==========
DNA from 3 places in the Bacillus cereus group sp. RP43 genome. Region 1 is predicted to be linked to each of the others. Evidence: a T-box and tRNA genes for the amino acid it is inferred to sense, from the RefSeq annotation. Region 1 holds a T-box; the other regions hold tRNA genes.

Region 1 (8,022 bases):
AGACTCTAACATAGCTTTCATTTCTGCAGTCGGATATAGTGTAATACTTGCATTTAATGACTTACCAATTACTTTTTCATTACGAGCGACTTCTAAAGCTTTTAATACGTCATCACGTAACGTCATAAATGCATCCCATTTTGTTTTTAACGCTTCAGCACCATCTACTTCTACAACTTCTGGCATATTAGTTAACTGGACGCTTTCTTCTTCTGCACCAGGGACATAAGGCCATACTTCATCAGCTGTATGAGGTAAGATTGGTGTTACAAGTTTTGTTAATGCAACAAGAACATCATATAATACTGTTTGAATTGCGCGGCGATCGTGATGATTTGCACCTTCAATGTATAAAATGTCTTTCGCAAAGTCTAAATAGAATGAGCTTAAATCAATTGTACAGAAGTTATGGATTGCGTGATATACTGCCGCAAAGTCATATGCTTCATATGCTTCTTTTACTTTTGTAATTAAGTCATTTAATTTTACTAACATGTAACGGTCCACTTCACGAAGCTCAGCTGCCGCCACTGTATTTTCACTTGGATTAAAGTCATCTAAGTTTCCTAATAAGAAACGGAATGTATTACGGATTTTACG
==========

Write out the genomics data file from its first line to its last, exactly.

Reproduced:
DNA from 3 places in the Bacillus cereus group sp. RP43 genome. Region 1 is predicted to be linked to each of the others. Evidence: a T-box and tRNA genes for the amino acid it is inferred to sense, from the RefSeq annotation. Region 1 holds a T-box; the other regions hold tRNA genes.

Region 1 (8,022 bases):
AGACTCTAACATAGCTTTCATTTCTGCAGTCGGATATAGTGTAATACTTGCATTTAATGACTTACCAATTACTTTTTCATTACGAGCGACTTCTAAAGCTTTTAATACGTCATCACGTAACGTCATAAATGCATCCCATTTTGTTTTTAACGCTTCAGCACCATCTACTTCTACAACTTCTGGCATATTAGTTAACTGGACGCTTTCTTCTTCTGCACCAGGGACATAAGGCCATACTTCATCAGCTGTATGAGGTAAGATTGGTGTTACAAGTTTTGTTAATGCAACAAGAACATCATATAATACTGTTTGAATTGCGCGGCGATCGTGATGATTTGCACCTTCAATGTATAAAATGTCTTTCGCAAAGTCTAAATAGAATGAGCTTAAATCAATTGTACAGAAGTTATGGATTGCGTGATATACTGCCGCAAAGTCATATGCTTCATATGCTTCTTTTACTTTTGTAATTAAGTCATTTAATTTTACTAACATGTAACGGTCCACTTCACGAAGCTCAGCTGCCGCCACTGTATTTTCACTTGGATTAAAGTCATCTAAGTTTCCTAATAAGAAACGGAATGTATTACGGATTTTACG